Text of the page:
Reflections from your Co-Pastors
May 24, 2021

Feast Day of the Blessed Virgin Mary,  Mother of the Church

"Standing near the cross of Jesus was his mother...Jesus said "Here is your mother." John 19: 25, 27

 Our Blessed Mother is present at the foot of the cross in today's Gospel. She is there for her Son as a loving mother and also as a disciple who follows Jesus unto the hour of his exaltation. 

The Gospel tells us that Mary was "standing" at the cross of Jesus. She did not flee as many of the other disciples did. Instead, she "stands," giving all her spiritual sons and daughters the example of a firm witness who follows in the footsteps of Christ. Jesus, in his last words, gives this loving Mother to all of us as our spiritual Mother.

Today we celebrate the feast day of Mary as Mother of the Church.
In all her actions she exemplifies the mission of the Church. She agreed to the will of God to give birth to Jesus and supported and displayed her faith in her Son throughout his ministry.
She was with Jesus at every stage of his life on earth and followed his teachings.

Though this feast day was established by Pope Francis in 2018 to be celebrated on the Monday following Pentecost, devotion to the blessed Virgin Mary under the title Mother of the Church is very ancient. The church specifically recalls Mary's reception of the Holy Spirit with the Apostle's at Pentecost, as well as her desire to protect all who come to her Son in his Holy Church.

So let us celebrate and honor our Blessed Mother, Mother of the Church. As she stood by her Son all the way to the cross, she stands as well by each of his followers. May she inspire us to stand with others in love and compassion.

Hail Mary, full of grace...
Community Prayer Requests and Recorded Services
Praying for peace, health and well-being through challenging times

+Sue Harari - friend of Cathy Engel
+Mary Detweiller - member
+Rob Frank - friend of Kerrie Anderson - member
+Jerry Padilla, father and Ryan Cordova nephew of Lisa Jones - member

+Aidan - grandson of Mother Kae.
+Lauren Roob - friend of Rosanna Bateman
+Liz and Ken Zornes and family, whose daughter is struggling with addiction - friends of Sandra and Dick Life

+Michael Keefe, son of member Yvonne Keefe
+Dona Bosse - member
+Rosemary - Fr Michael's mother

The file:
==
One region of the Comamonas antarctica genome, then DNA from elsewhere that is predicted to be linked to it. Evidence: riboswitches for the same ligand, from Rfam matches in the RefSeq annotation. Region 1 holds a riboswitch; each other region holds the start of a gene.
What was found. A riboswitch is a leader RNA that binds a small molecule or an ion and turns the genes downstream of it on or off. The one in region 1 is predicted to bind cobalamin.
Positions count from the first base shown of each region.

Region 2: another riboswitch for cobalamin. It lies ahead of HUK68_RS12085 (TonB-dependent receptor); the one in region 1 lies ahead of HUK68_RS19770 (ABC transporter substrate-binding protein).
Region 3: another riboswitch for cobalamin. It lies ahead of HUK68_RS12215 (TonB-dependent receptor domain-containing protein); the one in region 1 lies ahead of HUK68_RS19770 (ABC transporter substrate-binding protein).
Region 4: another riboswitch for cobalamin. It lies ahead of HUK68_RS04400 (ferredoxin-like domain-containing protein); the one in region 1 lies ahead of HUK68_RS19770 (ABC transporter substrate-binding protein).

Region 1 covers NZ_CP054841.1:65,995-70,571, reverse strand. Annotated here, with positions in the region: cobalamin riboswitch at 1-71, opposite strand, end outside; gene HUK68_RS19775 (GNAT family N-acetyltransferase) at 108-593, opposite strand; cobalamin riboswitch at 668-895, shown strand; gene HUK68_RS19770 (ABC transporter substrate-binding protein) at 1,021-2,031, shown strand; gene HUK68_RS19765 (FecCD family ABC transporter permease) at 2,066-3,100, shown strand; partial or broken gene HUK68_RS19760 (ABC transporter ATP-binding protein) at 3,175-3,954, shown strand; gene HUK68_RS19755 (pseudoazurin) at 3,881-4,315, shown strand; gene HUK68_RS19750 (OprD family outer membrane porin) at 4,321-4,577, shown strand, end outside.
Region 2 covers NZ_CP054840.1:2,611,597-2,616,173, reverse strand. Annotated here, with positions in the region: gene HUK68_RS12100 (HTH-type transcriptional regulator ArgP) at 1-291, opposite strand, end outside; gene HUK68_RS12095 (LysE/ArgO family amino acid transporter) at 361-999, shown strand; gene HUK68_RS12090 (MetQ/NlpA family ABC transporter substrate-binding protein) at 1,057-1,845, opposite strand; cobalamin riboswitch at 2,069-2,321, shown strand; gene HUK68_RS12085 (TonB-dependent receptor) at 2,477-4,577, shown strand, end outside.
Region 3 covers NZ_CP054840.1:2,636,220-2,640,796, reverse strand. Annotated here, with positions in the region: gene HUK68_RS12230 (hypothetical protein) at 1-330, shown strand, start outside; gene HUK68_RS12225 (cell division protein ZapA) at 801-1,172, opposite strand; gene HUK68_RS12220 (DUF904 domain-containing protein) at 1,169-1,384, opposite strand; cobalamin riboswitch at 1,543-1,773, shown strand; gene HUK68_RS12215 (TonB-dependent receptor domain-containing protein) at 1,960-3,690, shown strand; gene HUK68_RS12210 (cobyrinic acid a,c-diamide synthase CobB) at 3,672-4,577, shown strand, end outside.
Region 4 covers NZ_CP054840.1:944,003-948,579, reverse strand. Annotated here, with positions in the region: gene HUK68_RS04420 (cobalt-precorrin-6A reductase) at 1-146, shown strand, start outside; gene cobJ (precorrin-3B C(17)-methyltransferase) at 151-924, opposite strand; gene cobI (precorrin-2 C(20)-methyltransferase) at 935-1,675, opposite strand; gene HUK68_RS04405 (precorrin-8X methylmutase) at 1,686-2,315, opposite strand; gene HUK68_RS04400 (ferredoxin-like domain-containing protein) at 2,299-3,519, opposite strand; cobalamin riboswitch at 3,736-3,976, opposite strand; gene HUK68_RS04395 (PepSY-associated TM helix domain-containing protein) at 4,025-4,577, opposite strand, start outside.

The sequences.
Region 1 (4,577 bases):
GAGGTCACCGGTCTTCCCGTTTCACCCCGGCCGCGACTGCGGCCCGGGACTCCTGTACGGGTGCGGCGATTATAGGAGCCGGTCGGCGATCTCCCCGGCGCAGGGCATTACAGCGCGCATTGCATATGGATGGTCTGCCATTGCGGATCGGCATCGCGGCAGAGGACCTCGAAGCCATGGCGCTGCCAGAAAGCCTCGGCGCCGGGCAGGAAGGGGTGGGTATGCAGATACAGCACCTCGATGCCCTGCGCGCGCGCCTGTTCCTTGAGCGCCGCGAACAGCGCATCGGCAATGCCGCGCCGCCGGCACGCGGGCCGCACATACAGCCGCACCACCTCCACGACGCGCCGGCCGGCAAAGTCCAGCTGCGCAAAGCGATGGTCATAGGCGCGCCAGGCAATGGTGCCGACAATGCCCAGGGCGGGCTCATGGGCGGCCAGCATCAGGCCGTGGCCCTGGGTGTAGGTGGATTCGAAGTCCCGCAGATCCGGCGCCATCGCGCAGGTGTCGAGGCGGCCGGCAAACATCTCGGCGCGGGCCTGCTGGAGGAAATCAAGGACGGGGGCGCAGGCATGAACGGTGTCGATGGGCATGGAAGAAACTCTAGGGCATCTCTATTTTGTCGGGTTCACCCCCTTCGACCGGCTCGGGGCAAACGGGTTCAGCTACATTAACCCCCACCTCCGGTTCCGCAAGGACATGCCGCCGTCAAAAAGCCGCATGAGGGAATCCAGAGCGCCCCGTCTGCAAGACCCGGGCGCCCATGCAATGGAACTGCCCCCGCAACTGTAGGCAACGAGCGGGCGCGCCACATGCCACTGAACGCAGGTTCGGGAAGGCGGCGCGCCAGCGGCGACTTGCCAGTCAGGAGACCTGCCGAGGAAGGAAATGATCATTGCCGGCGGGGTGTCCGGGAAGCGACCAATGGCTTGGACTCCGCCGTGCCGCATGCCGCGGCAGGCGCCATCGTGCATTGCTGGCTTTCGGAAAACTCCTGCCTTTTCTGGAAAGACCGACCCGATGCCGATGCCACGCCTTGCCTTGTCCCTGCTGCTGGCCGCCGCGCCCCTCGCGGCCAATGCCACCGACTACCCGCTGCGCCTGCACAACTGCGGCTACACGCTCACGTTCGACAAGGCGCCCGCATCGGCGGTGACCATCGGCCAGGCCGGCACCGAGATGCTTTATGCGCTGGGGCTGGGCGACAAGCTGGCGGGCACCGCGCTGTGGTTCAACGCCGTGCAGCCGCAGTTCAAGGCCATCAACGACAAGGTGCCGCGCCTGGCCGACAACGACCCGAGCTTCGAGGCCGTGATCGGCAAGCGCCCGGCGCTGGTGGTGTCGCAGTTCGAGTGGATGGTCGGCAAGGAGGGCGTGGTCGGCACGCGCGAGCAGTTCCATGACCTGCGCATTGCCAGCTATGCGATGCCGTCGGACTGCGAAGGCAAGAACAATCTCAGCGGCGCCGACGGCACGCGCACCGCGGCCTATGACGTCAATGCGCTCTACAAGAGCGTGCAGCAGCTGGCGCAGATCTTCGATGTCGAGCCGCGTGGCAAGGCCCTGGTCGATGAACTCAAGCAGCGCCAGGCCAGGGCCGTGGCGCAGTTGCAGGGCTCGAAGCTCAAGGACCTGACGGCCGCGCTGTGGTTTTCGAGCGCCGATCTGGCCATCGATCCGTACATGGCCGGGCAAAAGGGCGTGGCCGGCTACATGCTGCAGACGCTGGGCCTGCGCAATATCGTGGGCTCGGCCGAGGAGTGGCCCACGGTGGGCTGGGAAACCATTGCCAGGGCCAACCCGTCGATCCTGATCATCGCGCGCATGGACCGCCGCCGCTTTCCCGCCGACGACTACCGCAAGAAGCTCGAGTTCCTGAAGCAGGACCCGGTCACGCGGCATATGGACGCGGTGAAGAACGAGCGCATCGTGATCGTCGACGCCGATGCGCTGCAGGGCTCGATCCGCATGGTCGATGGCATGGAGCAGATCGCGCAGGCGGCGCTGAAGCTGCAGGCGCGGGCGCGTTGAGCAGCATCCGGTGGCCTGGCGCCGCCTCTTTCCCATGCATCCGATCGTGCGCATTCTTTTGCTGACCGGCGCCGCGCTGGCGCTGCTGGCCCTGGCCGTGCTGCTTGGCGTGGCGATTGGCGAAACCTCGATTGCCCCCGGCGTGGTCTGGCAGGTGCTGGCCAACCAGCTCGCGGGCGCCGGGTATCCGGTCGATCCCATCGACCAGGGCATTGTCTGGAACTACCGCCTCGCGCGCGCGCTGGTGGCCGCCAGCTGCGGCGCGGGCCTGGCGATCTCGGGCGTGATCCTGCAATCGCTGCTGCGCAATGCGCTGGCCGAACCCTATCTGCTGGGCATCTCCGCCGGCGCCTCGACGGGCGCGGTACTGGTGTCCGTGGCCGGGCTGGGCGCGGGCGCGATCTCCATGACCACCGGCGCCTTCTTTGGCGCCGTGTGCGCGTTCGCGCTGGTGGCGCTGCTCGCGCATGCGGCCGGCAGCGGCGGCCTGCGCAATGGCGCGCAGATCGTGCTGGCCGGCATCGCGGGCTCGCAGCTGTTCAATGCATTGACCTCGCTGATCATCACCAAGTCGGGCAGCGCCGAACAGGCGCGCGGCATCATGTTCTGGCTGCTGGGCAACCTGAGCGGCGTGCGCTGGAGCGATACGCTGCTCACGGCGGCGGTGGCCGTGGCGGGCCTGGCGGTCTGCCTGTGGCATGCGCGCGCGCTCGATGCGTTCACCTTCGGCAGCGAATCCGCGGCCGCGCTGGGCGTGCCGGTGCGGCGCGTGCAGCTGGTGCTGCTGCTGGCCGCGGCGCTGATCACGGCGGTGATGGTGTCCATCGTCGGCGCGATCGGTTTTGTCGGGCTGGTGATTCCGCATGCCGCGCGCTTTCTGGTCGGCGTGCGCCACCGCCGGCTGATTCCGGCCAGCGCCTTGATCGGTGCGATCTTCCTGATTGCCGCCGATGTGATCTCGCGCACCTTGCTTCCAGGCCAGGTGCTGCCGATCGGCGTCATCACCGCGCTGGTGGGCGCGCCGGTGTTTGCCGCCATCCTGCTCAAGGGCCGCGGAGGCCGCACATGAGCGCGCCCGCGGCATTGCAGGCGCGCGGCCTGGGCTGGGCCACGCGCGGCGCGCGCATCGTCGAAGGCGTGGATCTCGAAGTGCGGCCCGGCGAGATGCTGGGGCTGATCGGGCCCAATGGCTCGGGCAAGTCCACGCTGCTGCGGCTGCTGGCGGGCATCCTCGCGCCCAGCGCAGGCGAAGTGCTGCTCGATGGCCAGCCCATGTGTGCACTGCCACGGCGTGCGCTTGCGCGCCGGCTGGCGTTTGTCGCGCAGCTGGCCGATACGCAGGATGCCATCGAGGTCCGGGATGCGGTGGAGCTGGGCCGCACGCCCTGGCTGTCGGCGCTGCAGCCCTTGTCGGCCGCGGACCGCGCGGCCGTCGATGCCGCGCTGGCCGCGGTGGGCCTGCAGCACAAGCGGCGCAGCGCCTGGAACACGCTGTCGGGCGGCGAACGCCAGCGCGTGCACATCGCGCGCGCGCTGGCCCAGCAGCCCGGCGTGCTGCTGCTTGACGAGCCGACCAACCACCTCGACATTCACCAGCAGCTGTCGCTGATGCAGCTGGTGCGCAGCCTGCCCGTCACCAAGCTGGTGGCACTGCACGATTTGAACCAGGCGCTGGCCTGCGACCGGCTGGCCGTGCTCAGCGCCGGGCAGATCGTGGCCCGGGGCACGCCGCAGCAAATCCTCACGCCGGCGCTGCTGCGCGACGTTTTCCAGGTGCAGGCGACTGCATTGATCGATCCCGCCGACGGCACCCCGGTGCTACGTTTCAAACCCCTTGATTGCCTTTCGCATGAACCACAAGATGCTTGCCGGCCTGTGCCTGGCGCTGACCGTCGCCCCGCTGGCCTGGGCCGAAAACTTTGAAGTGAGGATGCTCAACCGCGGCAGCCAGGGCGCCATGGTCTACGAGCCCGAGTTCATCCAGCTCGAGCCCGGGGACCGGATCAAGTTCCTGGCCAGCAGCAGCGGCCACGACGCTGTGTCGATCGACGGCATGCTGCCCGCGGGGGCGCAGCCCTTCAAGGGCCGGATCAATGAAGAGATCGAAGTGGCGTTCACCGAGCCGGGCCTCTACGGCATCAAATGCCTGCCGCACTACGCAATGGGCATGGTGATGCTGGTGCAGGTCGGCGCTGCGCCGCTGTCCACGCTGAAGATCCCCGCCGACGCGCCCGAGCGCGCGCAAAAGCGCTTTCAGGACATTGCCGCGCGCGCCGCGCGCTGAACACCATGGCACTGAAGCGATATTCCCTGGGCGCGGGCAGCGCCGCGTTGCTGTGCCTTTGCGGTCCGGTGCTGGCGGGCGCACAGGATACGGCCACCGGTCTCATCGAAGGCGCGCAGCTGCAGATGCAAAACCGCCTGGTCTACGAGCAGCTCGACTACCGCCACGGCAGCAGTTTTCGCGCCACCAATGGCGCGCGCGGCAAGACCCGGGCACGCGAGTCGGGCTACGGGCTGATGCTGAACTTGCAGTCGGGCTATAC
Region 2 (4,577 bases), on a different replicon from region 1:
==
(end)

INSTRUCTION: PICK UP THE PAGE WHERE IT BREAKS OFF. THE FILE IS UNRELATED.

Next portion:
+Dani - niece of the Cloyds - members

+Ruth Parker, sister of Dori Carroll
+Joanne Gallagher - member, and for her sister, Dr. Barbara Immroth
+Jim and Lucille Bowen friends of Suzanne King, member
+Leo Sixfather of Michael Six
+Mike Gudim
+Suzanne King - member

For the peaceful repose of souls for those who've passed and comfort for the families.
Mary Crosby - member
Clint Wisdom - brother-in-law of Joan Chapman-Smith
Leon - father of Mother Cynthia
Kristin - daughter of ECC priest Scott Jenkins.

Joan Kneeland - sister-in-law of Bill Kneeland
Rita Ortiz, friend of Deacon Rosean
Margie Weitz - member
Chris Bachman, friend of Lisa Jones

Bob, husband of Joyce Dehaven - friend of Cathy Engel
David Heyman -member
Photo by Grant Ritchie on Unsplash
Service Recordings
The recording of our first outside service and Pentecost Sunday did not record well. We were able to capture the homily of Co-Pastor Jane Reina. Here is a printed version of the liturgy to assist with prayer.
On Sunday we Honored Derrick Bell, an originator of Critical Race Theory
Derrick Albert Bell Jr. (1930 – 2011) was an American lawyer, professor, and civil rights activist. In 1971, he became the first tenured African-American professor of law at Harvard Law School, and he is often credited as one of the originators of Critical Race Theory.

Before beginning his academic career, Bell served as counsel for the NAACP’s Legal Defense Fund. He then became one of a few Black lawyers working for the Justice Department’s civil rights division but resigned his position when the government asked him to relinquish his membership in the NAACP because his objectivity might be called into question.
Bell’s first law faculty position was at USC’s Law School and he later was hired to the faculty at Harvard. There he researched racism in America’s foundations and legal history and was instrumental in developing Critical Race Theory, which is loosely unified by two common themes: first, that white supremacy (societal racism) exists and maintains power through the law; and second, that transforming the relationship between law and racial power, and achieving racial emancipation and anti-subordination more broadly, are possible.

Today, Critical Race Theory is under legislative attack in various states to prohibit teaching about systemic racism, implicit bias, or CRT. Other states, such as Texas, are pushing bills that develop new state standards for civics education with corresponding teacher retraining programs that reject systemic racism while emphasizing an idealized American history.

How can we ever achieve equity and “justice for all” if governments continue to institutionalize the suppression of open and honest conversation about oppressive systems?

For all bulletins, reflections, Sunday recordings during, visit our webpage. Please contact us with questions, concerns and ideas for better connection with and for the community -

Newsletters of Trinity Lutheran Church and the St. Paul's Episcopal  
What are our partners in ministry up to? Go here for the Trinity Lutheran Church monthly newsletter, "Tidings". And here is St Paul's weekly bulletin